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Walker v. United States

United States District Court, D. Maryland

May 14, 2019

COURTNEY B. WALKER, Petitioner,
v.
UNITED STATES OF AMERICA, Respondent.

          MEMORANDUM OPINION

          Ellen L. Hollander United States District Judge

         This Memorandum Opinion resolves a Motion To Vacate, Set Aside, Or Correct Sentence (the “Petition”), filed under 28 U.S.C. § 2255 by Courtney Walker, the self-represented Petitioner. ECF 389. The Petition is supported by exhibits. See ECF 389-2. In sum, Petitioner alleges ineffective assistance of counsel, claiming his attorney failed to object to the decision of the trial judge not to award credit for time that Petitioner spent in State custody on a matter related to the underlying federal offenses.

         The government opposes the Petition. ECF 14. It has also provided the Court with several exhibits. Mr. Walker has not replied, and the time to do so has expired.

         Under 28 U.S.C. § 2255(b), a hearing is required “[u]nless the motion and the files and records of the case conclusive show the prisoner is entitled to no relief . . . .” This is such a case. No. hearing is necessary. For the reasons that follow, I shall deny the Petition.

         I. Procedural and Factual Background

         Petitioner was indicted on October 27, 2015, along with twelve codefendants. ECF 1. He was charged with conspiracy to commit bank fraud, in violation of 18 U.S.C. § 1349 (Count One); bank fraud, in violation of 18 U.S.C. § 1344 (Count Ten); and aggravated identity theft, in violation of 18 U.S.C. § 1028A (Count Eleven). Id.

         On December 1, 2016, Petitioner entered a plea of guilty before Judge Marvin J. Garbis, to whom the case was then assigned, as to Counts One and Eleven. ECF 188.[1] The plea was entered pursuant to a Plea Agreement. ECF 189.

         The government has submitted a copy of the transcript for the guilty plea proceeding. See ECF 417-1. At that proceeding, the prosecutor advised the court that the government was restricting its loss calculation to losses that occurred within the State of Maryland. Id. at 17.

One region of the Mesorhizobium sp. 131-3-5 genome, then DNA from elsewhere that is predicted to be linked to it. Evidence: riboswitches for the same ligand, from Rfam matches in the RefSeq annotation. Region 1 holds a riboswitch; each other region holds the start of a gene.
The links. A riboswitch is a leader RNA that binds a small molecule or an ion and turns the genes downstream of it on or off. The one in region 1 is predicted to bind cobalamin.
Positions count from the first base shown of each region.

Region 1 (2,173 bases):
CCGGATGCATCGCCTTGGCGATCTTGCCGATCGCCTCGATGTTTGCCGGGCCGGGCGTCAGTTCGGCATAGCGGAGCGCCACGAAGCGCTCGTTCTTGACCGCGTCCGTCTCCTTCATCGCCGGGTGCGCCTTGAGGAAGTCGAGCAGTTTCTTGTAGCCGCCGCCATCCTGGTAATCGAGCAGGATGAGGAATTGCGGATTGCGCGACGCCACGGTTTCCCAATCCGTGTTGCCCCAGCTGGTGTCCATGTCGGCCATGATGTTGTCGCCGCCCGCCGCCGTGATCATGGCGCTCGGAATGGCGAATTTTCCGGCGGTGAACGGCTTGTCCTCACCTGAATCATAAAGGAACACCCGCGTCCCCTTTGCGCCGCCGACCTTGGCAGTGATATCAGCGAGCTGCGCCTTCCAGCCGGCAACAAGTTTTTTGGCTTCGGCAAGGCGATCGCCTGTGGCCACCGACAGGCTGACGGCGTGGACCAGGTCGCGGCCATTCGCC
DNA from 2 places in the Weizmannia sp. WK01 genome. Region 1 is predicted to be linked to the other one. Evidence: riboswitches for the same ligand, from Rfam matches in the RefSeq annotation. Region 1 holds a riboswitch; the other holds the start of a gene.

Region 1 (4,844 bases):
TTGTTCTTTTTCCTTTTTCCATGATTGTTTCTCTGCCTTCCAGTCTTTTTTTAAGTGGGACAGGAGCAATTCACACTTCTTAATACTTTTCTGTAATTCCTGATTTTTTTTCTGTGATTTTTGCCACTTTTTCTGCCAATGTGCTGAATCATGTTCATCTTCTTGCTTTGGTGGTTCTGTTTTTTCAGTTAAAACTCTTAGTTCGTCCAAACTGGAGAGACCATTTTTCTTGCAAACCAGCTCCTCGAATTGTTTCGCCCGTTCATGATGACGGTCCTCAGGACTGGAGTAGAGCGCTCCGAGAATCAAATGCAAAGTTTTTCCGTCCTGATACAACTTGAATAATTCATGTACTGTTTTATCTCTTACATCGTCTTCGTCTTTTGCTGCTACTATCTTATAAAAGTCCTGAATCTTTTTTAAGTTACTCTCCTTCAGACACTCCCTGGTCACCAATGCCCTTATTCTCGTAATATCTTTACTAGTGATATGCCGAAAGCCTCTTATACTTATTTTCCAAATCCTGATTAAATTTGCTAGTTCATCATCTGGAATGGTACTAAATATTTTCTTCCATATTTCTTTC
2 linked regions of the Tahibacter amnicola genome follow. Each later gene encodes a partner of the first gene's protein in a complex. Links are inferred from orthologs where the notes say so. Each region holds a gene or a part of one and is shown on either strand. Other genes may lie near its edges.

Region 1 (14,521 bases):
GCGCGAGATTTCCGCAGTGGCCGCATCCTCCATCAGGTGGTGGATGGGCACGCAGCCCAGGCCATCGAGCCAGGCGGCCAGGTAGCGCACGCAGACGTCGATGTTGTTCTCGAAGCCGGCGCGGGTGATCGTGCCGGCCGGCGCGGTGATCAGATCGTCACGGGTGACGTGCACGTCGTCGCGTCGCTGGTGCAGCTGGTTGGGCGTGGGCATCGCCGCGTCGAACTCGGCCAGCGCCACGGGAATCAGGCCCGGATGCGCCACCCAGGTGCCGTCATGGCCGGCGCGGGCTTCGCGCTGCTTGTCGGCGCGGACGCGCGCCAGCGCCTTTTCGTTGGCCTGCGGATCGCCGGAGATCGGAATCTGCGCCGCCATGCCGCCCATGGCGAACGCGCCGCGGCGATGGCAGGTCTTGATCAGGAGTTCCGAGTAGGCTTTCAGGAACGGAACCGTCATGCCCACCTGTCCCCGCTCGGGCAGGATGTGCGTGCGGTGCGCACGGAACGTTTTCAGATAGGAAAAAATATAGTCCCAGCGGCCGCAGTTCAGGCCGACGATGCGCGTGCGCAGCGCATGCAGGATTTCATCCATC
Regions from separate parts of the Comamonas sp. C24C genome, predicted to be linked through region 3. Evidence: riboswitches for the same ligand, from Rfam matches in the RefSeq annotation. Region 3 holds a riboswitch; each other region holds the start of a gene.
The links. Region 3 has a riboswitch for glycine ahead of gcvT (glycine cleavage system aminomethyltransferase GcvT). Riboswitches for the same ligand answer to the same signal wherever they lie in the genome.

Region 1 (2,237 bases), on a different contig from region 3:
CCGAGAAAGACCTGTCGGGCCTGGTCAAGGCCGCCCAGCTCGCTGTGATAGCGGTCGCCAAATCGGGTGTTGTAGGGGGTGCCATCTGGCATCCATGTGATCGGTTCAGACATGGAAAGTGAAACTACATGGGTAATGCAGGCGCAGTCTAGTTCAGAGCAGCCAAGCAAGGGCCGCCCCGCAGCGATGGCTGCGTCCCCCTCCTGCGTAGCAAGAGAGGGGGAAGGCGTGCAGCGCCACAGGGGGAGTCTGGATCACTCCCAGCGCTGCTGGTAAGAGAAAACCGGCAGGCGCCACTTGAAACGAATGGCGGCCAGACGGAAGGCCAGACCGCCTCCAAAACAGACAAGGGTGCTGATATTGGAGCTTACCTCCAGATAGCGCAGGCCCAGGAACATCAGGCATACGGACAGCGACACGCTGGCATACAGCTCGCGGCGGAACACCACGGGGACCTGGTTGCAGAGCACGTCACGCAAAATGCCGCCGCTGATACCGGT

Defense counsel informed the court that the defendant had been “continuously incarcerated for more than three years” as of that time. Id. at 19. Therefore, he told the court that he would be asking the court “to vary from the sentence at the time of sentencing because [the defendant] effectively doesn't get credit for those three years because he's serving another sentence, even though it's substantially related conduct to this case because it's doing the same thing with the same people, albeit in South Carolina state.” Defense counsel submitted a sentencing memorandum, which addressed several issues. ECF 325. Among them, defense counsel reiterated that the defendant was incarcerated in South Carolina “for exactly the same type of conduct that makes up the charges at bar, albeit in a different state.” Id. at 2.

         Sentencing was held on August 3, 2017. ECF 336. A copy of the Sentencing Transcript is docketed at ECF 417-2.

         At sentencing, defense counsel again pursued the matter of the time that defendant had spent serving a South Carolina sentence on related conduct. Defense counsel told Judge Garbis that the defendant had already “been locked up four years [as of] next month in South Carolina for essentially doing the same thing . . . .” ECF 417-2 at 17. Further, defense counsel expressly made the point that the Bureau of Prisons (“BOP”) “won't give credit for that South Carolina time, because it's time credited against another sentence.” Id. at 18.

         The prosecutor also addressed the matter stating, in part, id. at 19: “[S]tarting the day that his South Carolina sentence ended officially according to South Carolina authorities, he will get credit that will be applied to this sentence starting on that date.” Judge Garbis noted that the defendant's “federal sentence starts when the South Carolina sentence ended.” Id. The court agreed that, in effect, the defendant would receive a consecutive sentence. Id. at 19-20. Defense counsel reiterated that such a result “seems harsh”, and he urged the court to impose a variant sentence. Id. at 20.

         The court made clear, however, that the matter of credit must be resolved by the BOP. He indicated that the defendant would have the right to contest the BOP's decision in the court located “wherever he's incarcerated.” Id. at 21.

         Judge Garbis imposed a total sentence of five years. ECF 417-2 at 32; ECF 339. Thereafter, defense counsel asked, ECF 417-2 at 33: “So the record is clear, is the sentence of this Court concurrent with the South Carolina sentence?” The court responded, id.: “No. It's consecutive to the South Carolina sentence.”

         A few weeks after sentencing, Mr. Walker wrote a letter to Judge Garbis, claiming that the government had promised, and the court said, he should get credit for time served in the South Carolina case. ECF 417-3 at 3-4. ...


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